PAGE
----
Earlier this week, MOP’s Justin expressed frustration over lockboxes, feeling especially provoked. “As both a player and a journalist, I find it insulting when an MMO studio wants me to get excited about its lockboxes,” he tweeted. “They are poison.”
MOP reader and gamer Iain (@ossianos) wants to hear more about poison! “I’d be interested to read an article on your thoughts, and those of the MassivelyOP staff, on how MMOs could otherwise make money,” he tweeted back.
Challenge accepted! And perfectly timed for this week’s Massively Overthinking topic. Imagine (or just remember) a world without lockboxes. How would MMOs and other online games survive without lockboxes here in 2017? What should they be doing instead, and what might they have to do when the inevitable gachapon regulation comes westward?
We are on a roll with the epic questions for Overthinking lately! “The recent article about monetization got me thinking about just how much most modern MMOs are still trying to replicate real-world capitalist economies,” MOP Patron Avaera begins.
“Virtual currency is usually earned proportional to various measures of virtual effort that are intended to be wealth-generating activities – selling loot earned from skillful PvE hunting, selling crafted goods made from resources gathered over time, owning items or land that generates tradeable material over time. However, virtual effort doesn’t have the quite the same limitations, scarcity, and creativity as real-world effort, and these systems seem prone to exploitation by users/bots that can easily outmatch casual players in terms of how much virtual effort and time they can expend, leading to various RMT problems and artificially distorted economies. How would you go about avoiding this problem, if you had the god-like powers of a game designer? Is there a way to set up a virtual economy so that it isn’t prone to exploitation by bots or gold-farmers, and will we ever see a virtual game currency that can truly be exchanged with a real one?”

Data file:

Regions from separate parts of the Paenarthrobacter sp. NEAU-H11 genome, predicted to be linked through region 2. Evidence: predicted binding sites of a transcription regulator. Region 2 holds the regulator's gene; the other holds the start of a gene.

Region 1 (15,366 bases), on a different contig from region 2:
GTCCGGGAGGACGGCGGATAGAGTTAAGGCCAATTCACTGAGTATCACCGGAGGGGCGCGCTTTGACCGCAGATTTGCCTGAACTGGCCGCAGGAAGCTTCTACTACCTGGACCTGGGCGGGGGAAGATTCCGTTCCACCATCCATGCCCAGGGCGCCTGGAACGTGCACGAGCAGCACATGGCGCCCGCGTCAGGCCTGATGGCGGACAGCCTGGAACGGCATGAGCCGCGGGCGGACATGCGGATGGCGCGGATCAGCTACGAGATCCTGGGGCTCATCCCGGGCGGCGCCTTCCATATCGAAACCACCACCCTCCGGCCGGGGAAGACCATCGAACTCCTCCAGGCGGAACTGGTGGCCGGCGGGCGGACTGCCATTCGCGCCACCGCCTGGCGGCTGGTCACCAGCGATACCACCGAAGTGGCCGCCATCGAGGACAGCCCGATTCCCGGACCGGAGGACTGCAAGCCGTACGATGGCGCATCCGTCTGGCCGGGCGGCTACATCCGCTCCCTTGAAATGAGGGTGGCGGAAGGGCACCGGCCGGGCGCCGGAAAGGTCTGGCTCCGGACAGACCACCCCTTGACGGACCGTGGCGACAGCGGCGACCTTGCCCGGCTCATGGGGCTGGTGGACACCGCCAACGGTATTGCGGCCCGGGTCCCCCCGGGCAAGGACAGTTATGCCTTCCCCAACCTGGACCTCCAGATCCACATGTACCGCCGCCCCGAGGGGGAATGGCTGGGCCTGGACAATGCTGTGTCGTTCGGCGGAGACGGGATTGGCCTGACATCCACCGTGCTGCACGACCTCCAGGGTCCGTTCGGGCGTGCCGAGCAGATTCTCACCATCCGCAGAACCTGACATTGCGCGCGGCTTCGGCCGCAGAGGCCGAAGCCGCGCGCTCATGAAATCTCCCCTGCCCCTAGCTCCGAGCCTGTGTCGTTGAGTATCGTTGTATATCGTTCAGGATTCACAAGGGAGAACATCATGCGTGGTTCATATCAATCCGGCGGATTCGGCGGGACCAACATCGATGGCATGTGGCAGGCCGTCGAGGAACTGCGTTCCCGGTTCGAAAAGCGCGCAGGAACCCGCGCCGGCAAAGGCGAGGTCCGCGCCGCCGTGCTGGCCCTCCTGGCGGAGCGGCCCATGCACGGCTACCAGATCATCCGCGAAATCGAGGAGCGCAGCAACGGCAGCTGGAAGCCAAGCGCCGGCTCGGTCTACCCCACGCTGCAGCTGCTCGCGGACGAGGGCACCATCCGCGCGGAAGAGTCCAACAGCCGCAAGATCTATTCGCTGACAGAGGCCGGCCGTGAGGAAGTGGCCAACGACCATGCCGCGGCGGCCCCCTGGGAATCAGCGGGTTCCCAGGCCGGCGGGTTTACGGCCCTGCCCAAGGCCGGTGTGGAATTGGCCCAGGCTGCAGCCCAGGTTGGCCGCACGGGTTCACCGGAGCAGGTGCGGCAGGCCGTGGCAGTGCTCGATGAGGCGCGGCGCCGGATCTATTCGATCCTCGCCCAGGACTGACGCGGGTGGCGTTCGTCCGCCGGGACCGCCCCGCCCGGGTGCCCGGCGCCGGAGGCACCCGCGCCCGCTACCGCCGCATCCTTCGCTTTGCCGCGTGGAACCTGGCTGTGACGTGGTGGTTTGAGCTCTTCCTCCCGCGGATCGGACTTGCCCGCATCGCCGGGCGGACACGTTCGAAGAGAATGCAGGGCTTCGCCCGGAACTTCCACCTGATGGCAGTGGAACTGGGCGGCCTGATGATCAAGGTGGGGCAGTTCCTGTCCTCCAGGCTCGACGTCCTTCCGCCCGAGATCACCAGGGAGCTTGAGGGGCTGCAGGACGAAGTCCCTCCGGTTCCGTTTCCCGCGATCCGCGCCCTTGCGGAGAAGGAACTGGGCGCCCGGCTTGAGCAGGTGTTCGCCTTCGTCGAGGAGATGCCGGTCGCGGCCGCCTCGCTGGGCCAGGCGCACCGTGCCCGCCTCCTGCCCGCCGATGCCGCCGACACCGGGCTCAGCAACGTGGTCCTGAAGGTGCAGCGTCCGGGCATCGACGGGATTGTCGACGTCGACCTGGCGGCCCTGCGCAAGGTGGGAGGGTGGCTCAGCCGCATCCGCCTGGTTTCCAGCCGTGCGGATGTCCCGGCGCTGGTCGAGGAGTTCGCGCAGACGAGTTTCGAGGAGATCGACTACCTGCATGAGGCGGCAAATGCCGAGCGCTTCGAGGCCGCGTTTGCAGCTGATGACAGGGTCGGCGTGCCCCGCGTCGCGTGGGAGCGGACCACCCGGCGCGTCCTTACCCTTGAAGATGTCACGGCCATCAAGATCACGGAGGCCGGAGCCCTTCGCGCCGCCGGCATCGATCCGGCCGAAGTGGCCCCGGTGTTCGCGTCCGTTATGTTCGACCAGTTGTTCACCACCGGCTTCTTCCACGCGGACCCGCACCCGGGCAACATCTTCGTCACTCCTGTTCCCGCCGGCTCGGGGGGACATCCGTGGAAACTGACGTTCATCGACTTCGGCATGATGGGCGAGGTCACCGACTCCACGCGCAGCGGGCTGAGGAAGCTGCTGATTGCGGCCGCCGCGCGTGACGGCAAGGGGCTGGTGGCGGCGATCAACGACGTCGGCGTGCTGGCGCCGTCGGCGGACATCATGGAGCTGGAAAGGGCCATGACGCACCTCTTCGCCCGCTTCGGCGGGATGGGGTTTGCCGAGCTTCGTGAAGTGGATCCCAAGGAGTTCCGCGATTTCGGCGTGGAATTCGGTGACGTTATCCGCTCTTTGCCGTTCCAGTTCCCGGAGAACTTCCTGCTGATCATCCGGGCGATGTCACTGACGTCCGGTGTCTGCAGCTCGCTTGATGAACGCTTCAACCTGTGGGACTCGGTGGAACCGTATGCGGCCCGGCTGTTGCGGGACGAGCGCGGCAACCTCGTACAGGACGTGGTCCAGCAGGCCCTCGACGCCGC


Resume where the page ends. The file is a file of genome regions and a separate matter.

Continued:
I posed Avaera’s question to our staff to mull over.
Veteran Massively OP reader Miol says he’s exhausted by a recent string of stories in which MMO companies screw gamers over, one after another: ARK Survival Evolved, Albion Online, Skyforge, and now Black Desert all figure into his list, just from the last week.
“I want to ask what more can gamers do to protect themselves and everyone else as consumers than speak up? It feels exhausting to always stay vigilant and feel upset all the time, since games, as an everchanging medium, give devs so many opportunities to screw us over with every single patch or update. And the worst immediate consequence seems many times a meek apology for what they’ve done, only for them to try out something different that maybe could go over unnoticed.